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Prosecco

Prosecco (/prəˈsɛk, pr-/,[1][2] Italian: [proˈsekko]) is an Italian white wine. Prosecco DOC can be spumante ("sparkling wine"), frizzante ("semi-sparkling wine"), or tranquillo ("still wine"), depending on the perlage.[3] It is made from Glera grapes, formerly known also as Prosecco, but other grape varieties may be included.[4] The following varieties are traditionally used with Glera up to a maximum of 15% of the total: Verdiso, Bianchetta Trevigiana, Perera, Glera lunga, Chardonnay, Pinot Bianco, Pinot Grigio and Pinot Nero.[5]

The name is derived from that of the Italian village of Prosecco (Slovene, Prosek) near Trieste, where the grape may have originated.[6]

Prosecco DOC is produced in nine provinces spanning the Veneto and Friuli Venezia Giulia regions.[7] Prosecco Superiore DOCG comes in two varieties: Prosecco Conegliano Valdobbiadene Superiore DOCG, which can only be made in the Treviso province of Veneto on the hills between the towns of Conegliano and Valdobbiadene(north of Treviso), and the smaller Asolo Prosecco Superiore DOCG, produced near the town of Asolo.[7]

Prosecco is the main ingredient of the Bellini cocktail and can be a less expensive substitute for Champagne.[8][9]

In Italy, Prosecco is a ubiquitously utilized wine.[6] Outside Italy, it is most often drunk as an apéritif, much as Champagne is. As with other sparkling wines, Prosecco is served chilled.[14]

Unlike Champagne, Prosecco does not ferment in the bottle, and it grows stale with time. It should be drunk as young as possible,[28] preferably within three years of its vintage, although high-quality Prosecco may be aged for up to seven years.[29]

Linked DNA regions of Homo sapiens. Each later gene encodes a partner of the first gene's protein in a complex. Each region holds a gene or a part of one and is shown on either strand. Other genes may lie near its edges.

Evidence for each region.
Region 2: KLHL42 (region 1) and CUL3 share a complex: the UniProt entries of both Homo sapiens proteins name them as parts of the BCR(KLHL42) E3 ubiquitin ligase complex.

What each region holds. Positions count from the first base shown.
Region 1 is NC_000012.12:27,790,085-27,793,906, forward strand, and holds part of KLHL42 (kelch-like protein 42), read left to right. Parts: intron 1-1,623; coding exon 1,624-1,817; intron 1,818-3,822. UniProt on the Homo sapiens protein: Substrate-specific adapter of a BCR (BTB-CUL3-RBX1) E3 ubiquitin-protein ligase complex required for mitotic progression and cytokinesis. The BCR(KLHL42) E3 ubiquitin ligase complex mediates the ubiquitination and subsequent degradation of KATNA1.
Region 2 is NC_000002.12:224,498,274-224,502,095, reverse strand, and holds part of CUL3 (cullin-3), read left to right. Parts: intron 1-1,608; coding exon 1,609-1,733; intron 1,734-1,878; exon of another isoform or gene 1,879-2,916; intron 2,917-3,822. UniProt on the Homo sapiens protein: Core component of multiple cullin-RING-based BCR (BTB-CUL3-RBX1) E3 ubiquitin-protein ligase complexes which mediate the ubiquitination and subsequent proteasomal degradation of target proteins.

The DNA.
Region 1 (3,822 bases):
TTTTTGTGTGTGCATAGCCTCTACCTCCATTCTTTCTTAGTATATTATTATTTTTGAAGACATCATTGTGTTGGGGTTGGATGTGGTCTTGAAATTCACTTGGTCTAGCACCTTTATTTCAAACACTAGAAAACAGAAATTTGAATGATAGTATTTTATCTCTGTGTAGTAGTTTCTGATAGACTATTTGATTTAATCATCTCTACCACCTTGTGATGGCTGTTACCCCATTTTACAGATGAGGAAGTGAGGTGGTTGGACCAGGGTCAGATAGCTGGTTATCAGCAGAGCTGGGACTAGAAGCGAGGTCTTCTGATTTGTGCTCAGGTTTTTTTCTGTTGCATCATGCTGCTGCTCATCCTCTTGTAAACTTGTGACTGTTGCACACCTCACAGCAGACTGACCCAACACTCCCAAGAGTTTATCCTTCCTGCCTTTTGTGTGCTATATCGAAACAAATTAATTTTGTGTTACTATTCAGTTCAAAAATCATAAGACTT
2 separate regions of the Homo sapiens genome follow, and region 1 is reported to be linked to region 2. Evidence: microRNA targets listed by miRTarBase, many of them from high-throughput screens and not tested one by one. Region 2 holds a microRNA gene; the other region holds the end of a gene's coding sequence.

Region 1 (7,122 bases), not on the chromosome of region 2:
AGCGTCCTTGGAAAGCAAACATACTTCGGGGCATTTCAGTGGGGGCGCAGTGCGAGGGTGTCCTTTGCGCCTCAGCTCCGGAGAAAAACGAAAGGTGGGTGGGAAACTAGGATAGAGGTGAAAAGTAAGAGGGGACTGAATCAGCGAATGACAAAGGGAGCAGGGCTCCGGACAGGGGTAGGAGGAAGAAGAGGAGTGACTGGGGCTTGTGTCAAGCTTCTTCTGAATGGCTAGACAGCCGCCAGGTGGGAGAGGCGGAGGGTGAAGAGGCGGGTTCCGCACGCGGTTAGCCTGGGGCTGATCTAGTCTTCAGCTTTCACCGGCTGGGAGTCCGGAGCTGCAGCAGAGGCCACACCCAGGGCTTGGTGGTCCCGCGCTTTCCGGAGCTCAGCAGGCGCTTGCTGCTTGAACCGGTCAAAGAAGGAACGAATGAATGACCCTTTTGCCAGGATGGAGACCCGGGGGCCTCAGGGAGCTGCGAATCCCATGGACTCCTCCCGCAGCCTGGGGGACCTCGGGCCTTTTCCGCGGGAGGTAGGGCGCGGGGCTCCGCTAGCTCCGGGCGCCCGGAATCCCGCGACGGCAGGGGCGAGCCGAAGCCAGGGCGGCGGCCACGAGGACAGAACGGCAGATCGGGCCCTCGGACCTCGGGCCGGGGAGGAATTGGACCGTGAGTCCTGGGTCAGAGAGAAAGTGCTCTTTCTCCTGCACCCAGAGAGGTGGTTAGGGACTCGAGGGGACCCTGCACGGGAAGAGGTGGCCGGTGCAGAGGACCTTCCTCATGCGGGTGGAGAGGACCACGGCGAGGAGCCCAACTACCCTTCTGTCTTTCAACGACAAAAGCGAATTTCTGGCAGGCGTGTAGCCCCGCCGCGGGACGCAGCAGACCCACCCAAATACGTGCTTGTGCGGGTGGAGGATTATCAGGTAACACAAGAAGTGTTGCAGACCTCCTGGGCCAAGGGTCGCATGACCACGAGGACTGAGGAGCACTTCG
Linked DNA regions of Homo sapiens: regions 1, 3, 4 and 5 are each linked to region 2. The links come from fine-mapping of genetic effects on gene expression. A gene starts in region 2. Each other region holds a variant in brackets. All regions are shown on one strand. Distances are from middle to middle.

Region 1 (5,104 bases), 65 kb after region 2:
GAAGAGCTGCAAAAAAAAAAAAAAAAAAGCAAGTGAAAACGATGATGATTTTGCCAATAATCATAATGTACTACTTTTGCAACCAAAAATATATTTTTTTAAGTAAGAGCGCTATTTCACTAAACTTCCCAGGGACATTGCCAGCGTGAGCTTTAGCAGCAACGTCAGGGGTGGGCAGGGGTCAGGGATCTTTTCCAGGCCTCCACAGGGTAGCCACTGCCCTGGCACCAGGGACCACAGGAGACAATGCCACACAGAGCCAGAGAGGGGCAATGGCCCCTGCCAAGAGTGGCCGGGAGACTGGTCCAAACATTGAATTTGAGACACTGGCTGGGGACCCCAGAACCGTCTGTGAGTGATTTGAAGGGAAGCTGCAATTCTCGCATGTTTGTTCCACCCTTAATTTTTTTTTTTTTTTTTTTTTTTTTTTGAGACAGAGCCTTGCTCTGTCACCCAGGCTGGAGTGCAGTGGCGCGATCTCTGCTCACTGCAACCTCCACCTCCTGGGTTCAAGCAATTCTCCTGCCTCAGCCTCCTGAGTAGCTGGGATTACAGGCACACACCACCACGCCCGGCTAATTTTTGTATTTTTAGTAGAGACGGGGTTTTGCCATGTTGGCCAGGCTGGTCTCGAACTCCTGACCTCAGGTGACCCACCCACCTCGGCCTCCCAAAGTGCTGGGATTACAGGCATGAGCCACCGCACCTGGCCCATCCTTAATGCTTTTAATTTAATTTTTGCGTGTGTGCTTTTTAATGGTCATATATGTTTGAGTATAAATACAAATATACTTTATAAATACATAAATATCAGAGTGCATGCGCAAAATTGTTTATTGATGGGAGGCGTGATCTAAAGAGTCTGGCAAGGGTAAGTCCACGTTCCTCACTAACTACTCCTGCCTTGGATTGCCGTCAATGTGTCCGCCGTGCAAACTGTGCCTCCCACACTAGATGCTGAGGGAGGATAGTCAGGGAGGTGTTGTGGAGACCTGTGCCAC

Compared to other sparkling wines, Prosecco is low in alcohol, about 11 to 12 percent by volume.[14] The flavor of Prosecco has been described as intensely aromatic and crisp, bringing to mind yellow apple, pear, white peach, and apricot.[9][14] Unlike Champagne, appreciated for its rich taste and complex secondary aromas,[14] most Prosecco variants have intense primary aromas[14] and are meant to taste fresh, light and comparatively simple.[8] The view that Prosecco cannot be aged has been challenged by other experts, as a recent vertical tasting going back to 1983 demonstrates the longevity of the wines from one of their top producers.[30]

Most commonly Prosecco is served unmixed, but it also appears in several mixed drinks. It was the original main ingredient in the Bellini cocktail and in the Spritz cocktail, and it can also replace Champagne in other cocktails such as the Mimosa. With vodka and lemon sorbet, Prosecco is also an ingredient of the Italian mixed drink Sgroppino.

Credit Wikipedia https://en.wikipedia.org/wiki/Prosecco